Noah Gordon is my new favorite author. I read The Physician after I read The Last Jew. Both were phenomenal. The Physician is long, but I read through it quickly. I could hardly put it down! The novel is set in the middle of the eleventh century. Gordon transports readers to another time, setting an ambience that feels authentic to the time period. The novel covers a wide span of geography, beginning in London, taking the reader throughout England and ultimately across Europe through Constantinople to Persia, then India, and back to London and ultimately to Scotland. The main character, Rob J. Cole, is orphaned in London and taken in by "Barber", a Barber surgeon, which is a doctor of sorts for the lowest classes. Rob J. also has a special gift, which he discovers just before his parents die - he can sense when people die. He struggles in his new role as a Barber surgeon (he has a hard time mastering juggling, which is vital to draw crowds) but eventually he becomes obsessed with the idea of healing people after he meets a Jewish Physician who can perform cataract surgery. After Barber dies, Rob J. decides to study in Ispahan, where the Jewish Physician studied, and learn from Abicenna, the premier physician of the time. The complication is that the Catholic Church prohibits Christians from studying in "heathen" institutions, so Rob J. must disguise himself as a Jew. Rob J. learned some Jewish ways during his travels and studies Persian and ends up passing as a Jew ignorant of the Jewish traditions. Eventually Rob J. becomes a physician only to discover that his skills are not wanted/respected in London, where he is suspected of possible witchcraft and he flees to Scotland where he can practice medicine in peace. This novel is not only entertaining, but also makes the reader think. It raises many issues of religion and science and the relationship between the two. The reader also develops a strong sense of the fragility of life in this time period, of the difficulty of travel, of how much our world has progressed in 1000 years. Also, unlike most novels of this period, it gives a sense of the role of Jews in the Middle Ages. The Jewish system of travel is fascinating.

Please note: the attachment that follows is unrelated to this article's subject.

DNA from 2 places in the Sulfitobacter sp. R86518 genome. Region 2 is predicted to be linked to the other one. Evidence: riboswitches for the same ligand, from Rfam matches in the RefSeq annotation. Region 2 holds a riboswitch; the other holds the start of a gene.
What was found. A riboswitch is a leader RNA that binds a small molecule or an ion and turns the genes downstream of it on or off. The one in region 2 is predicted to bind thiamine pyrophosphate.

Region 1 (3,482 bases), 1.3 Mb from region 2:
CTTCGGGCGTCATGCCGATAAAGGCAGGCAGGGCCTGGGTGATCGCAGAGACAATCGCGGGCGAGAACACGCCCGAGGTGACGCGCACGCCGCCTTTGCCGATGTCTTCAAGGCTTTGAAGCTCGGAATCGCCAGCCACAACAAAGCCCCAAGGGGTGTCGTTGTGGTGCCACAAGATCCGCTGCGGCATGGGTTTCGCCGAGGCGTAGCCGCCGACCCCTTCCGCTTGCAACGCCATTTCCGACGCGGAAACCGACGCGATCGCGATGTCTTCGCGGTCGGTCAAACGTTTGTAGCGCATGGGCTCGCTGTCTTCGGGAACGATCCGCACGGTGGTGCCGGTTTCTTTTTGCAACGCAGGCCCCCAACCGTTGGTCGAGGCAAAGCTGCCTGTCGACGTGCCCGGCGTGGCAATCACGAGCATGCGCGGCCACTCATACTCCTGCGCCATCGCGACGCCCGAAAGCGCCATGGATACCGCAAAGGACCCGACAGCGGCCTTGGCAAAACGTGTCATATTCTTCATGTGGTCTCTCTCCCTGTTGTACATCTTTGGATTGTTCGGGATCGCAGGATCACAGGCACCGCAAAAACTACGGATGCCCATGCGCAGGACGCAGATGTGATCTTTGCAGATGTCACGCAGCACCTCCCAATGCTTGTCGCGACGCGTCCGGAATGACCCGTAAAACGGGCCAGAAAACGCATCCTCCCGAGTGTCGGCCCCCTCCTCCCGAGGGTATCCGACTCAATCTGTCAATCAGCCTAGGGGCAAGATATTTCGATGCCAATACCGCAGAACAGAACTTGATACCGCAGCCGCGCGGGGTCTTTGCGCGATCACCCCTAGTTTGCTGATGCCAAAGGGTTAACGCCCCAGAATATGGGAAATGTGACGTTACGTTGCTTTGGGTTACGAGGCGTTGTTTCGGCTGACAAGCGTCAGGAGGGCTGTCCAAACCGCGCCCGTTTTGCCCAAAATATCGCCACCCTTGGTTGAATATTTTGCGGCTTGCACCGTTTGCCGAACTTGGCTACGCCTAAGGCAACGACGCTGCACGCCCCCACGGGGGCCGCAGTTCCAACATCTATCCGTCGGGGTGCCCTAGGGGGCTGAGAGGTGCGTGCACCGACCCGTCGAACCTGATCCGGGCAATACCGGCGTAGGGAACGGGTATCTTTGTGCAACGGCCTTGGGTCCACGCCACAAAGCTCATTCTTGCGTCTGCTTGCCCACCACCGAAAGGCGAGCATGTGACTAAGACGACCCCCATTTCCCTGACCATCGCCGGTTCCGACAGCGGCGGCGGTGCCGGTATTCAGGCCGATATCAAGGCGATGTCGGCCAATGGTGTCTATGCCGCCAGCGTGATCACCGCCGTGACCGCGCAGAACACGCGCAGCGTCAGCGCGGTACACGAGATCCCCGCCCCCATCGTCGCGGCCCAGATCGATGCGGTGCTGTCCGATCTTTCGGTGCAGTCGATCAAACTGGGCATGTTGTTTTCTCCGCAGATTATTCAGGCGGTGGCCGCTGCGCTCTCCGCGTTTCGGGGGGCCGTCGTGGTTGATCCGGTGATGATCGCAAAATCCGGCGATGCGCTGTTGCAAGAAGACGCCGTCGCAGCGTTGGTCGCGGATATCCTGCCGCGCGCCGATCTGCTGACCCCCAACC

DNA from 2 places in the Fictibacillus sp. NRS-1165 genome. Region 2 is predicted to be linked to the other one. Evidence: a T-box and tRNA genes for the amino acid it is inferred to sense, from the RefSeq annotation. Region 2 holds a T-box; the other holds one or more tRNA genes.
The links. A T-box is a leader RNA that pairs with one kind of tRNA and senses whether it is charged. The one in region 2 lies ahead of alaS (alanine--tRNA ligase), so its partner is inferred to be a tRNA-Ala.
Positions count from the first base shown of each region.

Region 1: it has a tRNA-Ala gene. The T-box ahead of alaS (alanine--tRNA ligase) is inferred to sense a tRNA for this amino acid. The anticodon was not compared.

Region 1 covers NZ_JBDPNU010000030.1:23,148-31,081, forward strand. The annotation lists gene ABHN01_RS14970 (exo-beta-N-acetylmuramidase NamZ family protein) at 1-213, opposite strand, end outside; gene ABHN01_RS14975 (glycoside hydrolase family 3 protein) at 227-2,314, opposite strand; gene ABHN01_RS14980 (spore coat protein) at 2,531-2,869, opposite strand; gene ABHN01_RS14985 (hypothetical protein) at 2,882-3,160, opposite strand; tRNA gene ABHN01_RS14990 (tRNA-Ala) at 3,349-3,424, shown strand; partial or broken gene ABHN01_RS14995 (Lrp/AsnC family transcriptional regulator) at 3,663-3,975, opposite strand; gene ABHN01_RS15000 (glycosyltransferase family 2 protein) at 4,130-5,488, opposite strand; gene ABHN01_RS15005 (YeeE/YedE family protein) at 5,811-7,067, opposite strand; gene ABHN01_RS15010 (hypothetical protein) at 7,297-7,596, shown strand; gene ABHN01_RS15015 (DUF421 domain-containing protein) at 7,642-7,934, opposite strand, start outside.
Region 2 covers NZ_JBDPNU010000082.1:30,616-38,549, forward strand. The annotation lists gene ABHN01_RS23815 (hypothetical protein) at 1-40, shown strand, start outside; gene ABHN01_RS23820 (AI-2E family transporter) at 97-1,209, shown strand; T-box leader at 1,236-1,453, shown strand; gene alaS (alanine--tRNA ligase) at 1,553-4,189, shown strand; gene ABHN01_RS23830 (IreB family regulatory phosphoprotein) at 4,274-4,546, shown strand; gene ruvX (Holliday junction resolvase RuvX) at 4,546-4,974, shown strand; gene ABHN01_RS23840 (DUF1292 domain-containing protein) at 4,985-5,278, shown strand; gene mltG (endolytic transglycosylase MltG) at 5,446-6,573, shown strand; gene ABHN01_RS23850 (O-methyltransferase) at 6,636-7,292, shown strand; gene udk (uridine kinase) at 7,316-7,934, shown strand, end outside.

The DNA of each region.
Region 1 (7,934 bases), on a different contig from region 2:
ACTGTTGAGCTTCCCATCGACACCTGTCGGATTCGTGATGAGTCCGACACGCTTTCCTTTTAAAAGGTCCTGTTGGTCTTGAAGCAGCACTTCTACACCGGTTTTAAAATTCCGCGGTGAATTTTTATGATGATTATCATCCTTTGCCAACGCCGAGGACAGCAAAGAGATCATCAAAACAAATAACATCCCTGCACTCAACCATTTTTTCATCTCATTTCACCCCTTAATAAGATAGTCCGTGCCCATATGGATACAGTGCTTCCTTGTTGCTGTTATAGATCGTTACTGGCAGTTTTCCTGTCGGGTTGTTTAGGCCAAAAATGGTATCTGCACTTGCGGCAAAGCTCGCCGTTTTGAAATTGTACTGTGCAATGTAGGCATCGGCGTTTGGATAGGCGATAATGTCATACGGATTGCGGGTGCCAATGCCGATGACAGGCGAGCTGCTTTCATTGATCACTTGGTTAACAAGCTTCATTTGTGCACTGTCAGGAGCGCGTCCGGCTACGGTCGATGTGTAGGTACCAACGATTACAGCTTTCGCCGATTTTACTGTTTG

• Salma
    2019-05-24 07:51